This page is devoted to voices from Cape Town's hundreds of townships and informal settlements.
Through my past work with residents of some of the most disadvantaged communities in West Cornwall (see Cornwall Neighbourhoods for Change) I think I have some notion of what the daily challenges and accumulating burden of poverty and multiple deprivation look and feel like. But in South Africa where that challenge and burden is multiplied ten- to a hundred-fold I only have the barest inkling of what life in a township feels like.
So I have tried to find resources that let people in townships talk directly about their lives and struggles. Most of these are videos - either on YouTube or Vimeo - that I have sorted through and embedded on this and the following pages.
All I would say in watching them is: Remember that the sun does not shine all the time in the Western Cape. In fact it goes down each night. And night-time is the worst time to be poor and vulnerable. Remember also that Cape winter's can be long, cold and wet. Places built on marginal land flood and are exposed to the howling south-easterlies and the destructive bellows they provide to the smallest township fire.
The Jikeleza (Xhosa: “turn around” or “pirouette”) dance project established in 2002, currently teaches dance (African, contemporary, Spanish and classical ballet) to children and young people from the informal settlement of Imizamo Yethu and the Hangberg Harbour community in Hout Bay, in Nyanga Township and the Learn-To-Live Programme for street children in Greenpoint.
The young man, Phumlisa Nana Ndindwa, who features in the film moved from Gugulethu on the Cape Flats to live in Hout Bay with his new mum. According to data collected by the South African Institute of Race Relations (SAIRR) over 700 people were murdered in Gugulethu between 2005 and 2010. "This amounts to one murder every two-and-a-half days for five consecutive years" (see Wikipedia: Gugulethu.)
This is a really nice video that documents an innovative community scheme that combines a kind of neighbourhood clean-up with the generation of small amounts of cash income to supplement meagre grant transfers to residents. I particularly liked the woman who uses her collected waste as a form of non-cash saving that she can draw on in times of extremer hardship.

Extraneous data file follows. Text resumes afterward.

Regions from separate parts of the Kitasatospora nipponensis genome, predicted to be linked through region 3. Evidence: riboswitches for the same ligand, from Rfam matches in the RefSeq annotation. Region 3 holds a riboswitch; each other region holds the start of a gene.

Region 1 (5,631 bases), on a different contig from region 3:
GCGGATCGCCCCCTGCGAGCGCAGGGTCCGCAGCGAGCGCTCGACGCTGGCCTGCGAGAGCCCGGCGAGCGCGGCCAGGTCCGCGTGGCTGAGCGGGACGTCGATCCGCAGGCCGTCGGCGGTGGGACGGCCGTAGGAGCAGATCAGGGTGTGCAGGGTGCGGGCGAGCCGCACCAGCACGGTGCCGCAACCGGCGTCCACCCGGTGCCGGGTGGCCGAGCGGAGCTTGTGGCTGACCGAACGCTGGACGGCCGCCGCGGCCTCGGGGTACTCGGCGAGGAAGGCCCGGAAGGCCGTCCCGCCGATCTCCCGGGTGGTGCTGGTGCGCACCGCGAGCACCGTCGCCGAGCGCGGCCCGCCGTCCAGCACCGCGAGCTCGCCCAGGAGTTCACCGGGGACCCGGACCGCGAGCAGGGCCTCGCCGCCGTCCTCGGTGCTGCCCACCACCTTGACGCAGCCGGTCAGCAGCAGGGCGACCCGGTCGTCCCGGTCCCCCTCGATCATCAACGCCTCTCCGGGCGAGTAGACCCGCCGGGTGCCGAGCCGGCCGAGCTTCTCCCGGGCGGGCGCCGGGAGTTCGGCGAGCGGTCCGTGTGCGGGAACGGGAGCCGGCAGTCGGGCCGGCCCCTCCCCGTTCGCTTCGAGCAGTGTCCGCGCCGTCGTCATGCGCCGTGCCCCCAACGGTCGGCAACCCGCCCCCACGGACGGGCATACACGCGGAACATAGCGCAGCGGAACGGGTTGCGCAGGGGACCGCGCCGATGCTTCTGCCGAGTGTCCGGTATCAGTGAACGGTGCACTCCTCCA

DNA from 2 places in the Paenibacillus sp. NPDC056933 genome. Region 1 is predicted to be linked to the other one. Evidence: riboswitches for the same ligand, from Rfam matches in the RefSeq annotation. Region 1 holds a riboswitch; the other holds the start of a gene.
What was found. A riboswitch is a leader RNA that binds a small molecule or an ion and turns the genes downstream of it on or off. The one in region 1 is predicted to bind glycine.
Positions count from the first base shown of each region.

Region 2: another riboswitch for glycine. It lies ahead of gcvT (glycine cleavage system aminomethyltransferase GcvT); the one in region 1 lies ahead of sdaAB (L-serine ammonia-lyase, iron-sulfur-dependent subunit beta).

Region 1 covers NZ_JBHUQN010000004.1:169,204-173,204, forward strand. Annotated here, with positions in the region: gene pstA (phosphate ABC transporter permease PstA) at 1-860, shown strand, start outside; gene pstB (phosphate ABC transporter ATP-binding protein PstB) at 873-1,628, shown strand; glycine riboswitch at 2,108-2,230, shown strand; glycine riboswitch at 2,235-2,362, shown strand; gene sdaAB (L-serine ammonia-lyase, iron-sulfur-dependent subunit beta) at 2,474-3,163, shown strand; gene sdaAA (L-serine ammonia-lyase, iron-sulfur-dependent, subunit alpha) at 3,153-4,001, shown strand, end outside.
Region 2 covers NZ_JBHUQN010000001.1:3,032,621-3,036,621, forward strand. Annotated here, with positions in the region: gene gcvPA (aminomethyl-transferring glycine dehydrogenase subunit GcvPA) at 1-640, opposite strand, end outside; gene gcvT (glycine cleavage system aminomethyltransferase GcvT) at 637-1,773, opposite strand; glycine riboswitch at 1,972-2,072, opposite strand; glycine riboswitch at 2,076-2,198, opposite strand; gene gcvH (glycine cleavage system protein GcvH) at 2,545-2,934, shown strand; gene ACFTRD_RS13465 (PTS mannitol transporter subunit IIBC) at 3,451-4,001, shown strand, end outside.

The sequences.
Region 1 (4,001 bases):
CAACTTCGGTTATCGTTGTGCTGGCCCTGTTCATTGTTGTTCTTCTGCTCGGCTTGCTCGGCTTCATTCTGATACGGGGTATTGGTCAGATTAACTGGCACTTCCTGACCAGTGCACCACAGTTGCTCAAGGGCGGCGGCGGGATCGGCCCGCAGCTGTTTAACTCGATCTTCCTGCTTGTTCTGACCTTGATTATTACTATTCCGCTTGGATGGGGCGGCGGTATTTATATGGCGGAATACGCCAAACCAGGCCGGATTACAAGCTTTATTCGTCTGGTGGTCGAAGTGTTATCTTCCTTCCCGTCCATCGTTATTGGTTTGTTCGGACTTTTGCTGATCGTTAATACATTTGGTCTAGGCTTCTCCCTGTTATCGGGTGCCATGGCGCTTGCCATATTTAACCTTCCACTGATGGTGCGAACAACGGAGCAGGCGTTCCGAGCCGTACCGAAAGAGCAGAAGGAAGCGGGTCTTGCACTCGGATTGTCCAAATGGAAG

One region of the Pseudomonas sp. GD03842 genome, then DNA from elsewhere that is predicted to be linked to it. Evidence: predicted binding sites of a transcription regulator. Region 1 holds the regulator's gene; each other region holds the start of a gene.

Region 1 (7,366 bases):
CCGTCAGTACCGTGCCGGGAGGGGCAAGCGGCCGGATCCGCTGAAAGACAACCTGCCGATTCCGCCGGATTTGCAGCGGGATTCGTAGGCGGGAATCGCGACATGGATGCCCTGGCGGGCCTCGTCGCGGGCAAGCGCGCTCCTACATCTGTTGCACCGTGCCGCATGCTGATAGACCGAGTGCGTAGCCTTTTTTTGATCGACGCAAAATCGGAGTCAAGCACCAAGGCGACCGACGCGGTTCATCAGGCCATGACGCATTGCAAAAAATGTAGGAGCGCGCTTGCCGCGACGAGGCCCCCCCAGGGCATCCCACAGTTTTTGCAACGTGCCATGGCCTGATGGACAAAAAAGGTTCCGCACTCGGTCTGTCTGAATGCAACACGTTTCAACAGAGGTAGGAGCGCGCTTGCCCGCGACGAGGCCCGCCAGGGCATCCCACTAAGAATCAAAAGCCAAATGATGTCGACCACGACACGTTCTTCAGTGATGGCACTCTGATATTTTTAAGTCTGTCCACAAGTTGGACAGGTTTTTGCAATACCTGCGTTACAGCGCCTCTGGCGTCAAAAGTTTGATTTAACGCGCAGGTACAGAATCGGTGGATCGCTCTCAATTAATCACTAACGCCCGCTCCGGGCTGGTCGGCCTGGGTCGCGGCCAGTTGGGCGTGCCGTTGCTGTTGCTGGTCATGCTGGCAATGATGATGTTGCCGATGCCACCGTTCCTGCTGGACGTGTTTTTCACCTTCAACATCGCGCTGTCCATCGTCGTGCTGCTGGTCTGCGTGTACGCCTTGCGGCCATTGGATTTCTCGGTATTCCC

R400 = £31.19/€39.74.
This is a very moving video about Thembi Ngubane's HIV/AIDS campaigning in South Africa and further afield. Thembi died on June 4, 2009, aged 24.
Tribute to Thembi in South Africa's Sunday Times
"Thembi Ngubane lived in a shack in Khayelitsha in poverty. But she
refused to be "typical". She committed "acts of insubordination".
Ngubane rebelled in her own way against social attitudes towards
black women, black youth, poor people, shackdwellers, as well as
definitions of what constitutes heroism. Ngubane gave voice to people
living with HIV/AIDS at many forums and continues to do so through
the story and media she produced and leaves behind. It is not
sentimental to say that her honesty, wisdom, courage and inspiration
is a legacy to be treasured in the same way of the legacies of heroes
who fought the injustices of the Apartheid system. Ngubane is in many
ways, one of South Africa's own post-1976 heroines.' At The AIDS Diary Project
See also this moving animation of Thembi Ngubane's Diary.
For more information on Aurelia Kaitesi see here
'Aurelia is no stranger to xenophobia and ethnic violence. At the age of four, she and her family fled from Uganda, in fear of their lives. Years later in 1993, she was living in Rwanda – married with four children.
Her world came crashing down when, a few months before the Rwandan Genocide of ’94, she witnessed the murder of her husband (who was a diplomat) and her five year old daughter. She and her remaining children were given 24 hours to leave their home, and Rwanda.
And so began a long journey, moving from one refugee camp to another throughout sub-Saharan Africa, losing her remaining daughter to illness along the way. After years of searching for a place to settle down in, Aurelia and her two boys finally moved to a place called Masiphumelele.'
See aerial view of Mfuleni on Cape Townships page.
For the SDI South African Alliance see here.
Paul Martin reports in a wierd supercilious and over-familiar way in this video with his faux shock at what he finds out. But interesting in a patronising, insulting, not-that-well-informed, putting-words-in-your-mouth kind of way. Can't even spell Khayelitsha or Xhosa ('Xhoza') right on the title or in the video. But still worth watching. As the guy in astonishment says when asked if he likes living in Khayelitsha's informal settlements,
'No electricity? No nothing? But I just live here because I have to survive.'
Below a note about Swenking and a video (see also The Fear III). A previous township phenomena to the Izikhothane in the mid 2000s was 'swenking' (from English 'swank') and 'swenk-offs' where young and not-so-young men dressed up and competed to out-peacock each other (see Wikipedia: Swenkas).
In a country riven by AIDS, the Swenkas' insistence on cleanliness - washing is a recurring motif in the film - and the promotion of "chaste conduct" are difficult to fault. (See New York Times on the film, The Swenkas').
For some interesting thoughts on swenking and the Izikhothane see Julia Makhubela's Ms Jay blog.